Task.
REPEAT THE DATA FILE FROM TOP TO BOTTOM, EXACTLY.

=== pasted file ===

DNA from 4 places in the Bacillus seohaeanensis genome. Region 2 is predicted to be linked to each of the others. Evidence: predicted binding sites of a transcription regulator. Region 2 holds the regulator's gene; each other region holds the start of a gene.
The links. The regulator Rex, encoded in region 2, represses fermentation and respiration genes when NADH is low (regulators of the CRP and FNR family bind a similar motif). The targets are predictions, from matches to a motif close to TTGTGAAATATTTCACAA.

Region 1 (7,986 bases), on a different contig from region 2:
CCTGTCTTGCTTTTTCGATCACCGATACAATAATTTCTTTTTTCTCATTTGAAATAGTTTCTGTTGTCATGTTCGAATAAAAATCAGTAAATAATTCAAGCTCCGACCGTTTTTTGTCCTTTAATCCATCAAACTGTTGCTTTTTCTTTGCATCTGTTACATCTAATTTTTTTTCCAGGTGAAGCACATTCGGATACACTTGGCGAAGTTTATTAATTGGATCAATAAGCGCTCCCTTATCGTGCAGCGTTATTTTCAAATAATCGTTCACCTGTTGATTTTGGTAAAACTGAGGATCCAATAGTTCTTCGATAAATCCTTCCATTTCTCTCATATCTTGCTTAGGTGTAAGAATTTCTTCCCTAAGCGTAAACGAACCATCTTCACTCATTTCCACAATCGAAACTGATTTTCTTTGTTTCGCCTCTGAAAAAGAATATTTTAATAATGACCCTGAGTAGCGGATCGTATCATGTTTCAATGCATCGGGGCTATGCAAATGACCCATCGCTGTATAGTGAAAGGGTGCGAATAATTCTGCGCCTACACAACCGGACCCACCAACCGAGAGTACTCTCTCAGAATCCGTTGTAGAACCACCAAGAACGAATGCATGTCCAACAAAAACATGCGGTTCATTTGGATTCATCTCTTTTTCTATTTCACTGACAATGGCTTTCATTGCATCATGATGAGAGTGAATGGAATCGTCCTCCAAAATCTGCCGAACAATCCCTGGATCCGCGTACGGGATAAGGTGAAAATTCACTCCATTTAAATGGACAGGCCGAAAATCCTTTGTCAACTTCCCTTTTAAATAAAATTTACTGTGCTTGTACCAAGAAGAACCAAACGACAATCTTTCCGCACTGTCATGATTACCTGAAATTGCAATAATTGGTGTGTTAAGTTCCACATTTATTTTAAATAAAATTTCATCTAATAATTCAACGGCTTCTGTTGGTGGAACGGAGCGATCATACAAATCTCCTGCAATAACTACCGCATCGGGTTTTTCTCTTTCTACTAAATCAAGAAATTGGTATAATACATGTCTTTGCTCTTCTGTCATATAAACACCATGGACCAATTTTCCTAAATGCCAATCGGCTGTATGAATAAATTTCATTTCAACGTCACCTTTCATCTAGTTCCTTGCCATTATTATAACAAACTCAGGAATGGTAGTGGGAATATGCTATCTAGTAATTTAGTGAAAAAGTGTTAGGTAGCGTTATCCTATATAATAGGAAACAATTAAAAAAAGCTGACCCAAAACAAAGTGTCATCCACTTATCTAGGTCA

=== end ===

DNA from 4 places in the Bacillus seohaeanensis genome. Region 2 is predicted to be linked to each of the others. Evidence: predicted binding sites of a transcription regulator. Region 2 holds the regulator's gene; each other region holds the start of a gene.
The links. The regulator Rex, encoded in region 2, represses fermentation and respiration genes when NADH is low (regulators of the CRP and FNR family bind a similar motif). The targets are predictions, from matches to a motif close to TTGTGAAATATTTCACAA.

Region 1 (7,986 bases), on a different contig from region 2:
CCTGTCTTGCTTTTTCGATCACCGATACAATAATTTCTTTTTTCTCATTTGAAATAGTTTCTGTTGTCATGTTCGAATAAAAATCAGTAAATAATTCAAGCTCCGACCGTTTTTTGTCCTTTAATCCATCAAACTGTTGCTTTTTCTTTGCATCTGTTACATCTAATTTTTTTTCCAGGTGAAGCACATTCGGATACACTTGGCGAAGTTTATTAATTGGATCAATAAGCGCTCCCTTATCGTGCAGCGTTATTTTCAAATAATCGTTCACCTGTTGATTTTGGTAAAACTGAGGATCCAATAGTTCTTCGATAAATCCTTCCATTTCTCTCATATCTTGCTTAGGTGTAAGAATTTCTTCCCTAAGCGTAAACGAACCATCTTCACTCATTTCCACAATCGAAACTGATTTTCTTTGTTTCGCCTCTGAAAAAGAATATTTTAATAATGACCCTGAGTAGCGGATCGTATCATGTTTCAATGCATCGGGGCTATGCAAATGACCCATCGCTGTATAGTGAAAGGGTGCGAATAATTCTGCGCCTACACAACCGGACCCACCAACCGAGAGTACTCTCTCAGAATCCGTTGTAGAACCACCAAGAACGAATGCATGTCCAACAAAAACATGCGGTTCATTTGGATTCATCTCTTTTTCTATTTCACTGACAATGGCTTTCATTGCATCATGATGAGAGTGAATGGAATCGTCCTCCAAAATCTGCCGAACAATCCCTGGATCCGCGTACGGGATAAGGTGAAAATTCACTCCATTTAAATGGACAGGCCGAAAATCCTTTGTCAACTTCCCTTTTAAATAAAATTTACTGTGCTTGTACCAAGAAGAACCAAACGACAATCTTTCCGCACTGTCATGATTACCTGAAATTGCAATAATTGGTGTGTTAAGTTCCACATTTATTTTAAATAAAATTTCATCTAATAATTCAACGGCTTCTGTTGGTGGAACGGAGCGATCATACAAATCTCCTGCAATAACTACCGCATCGGGTTTTTCTCTTTCTACTAAATCAAGAAATTGGTATAATACATGTCTTTGCTCTTCTGTCATATAAACACCATGGACCAATTTTCCTAAATGCCAATCGGCTGTATGAATAAATTTCATTTCAACGTCACCTTTCATCTAGTTCCTTGCCATTATTATAACAAACTCAGGAATGGTAGTGGGAATATGCTATCTAGTAATTTAGTGAAAAAGTGTTAGGTAGCGTTATCCTATATAATAGGAAACAATTAAAAAAAGCTGACCCAAAACAAAGTGTCATCCACTTATCTAGGTCA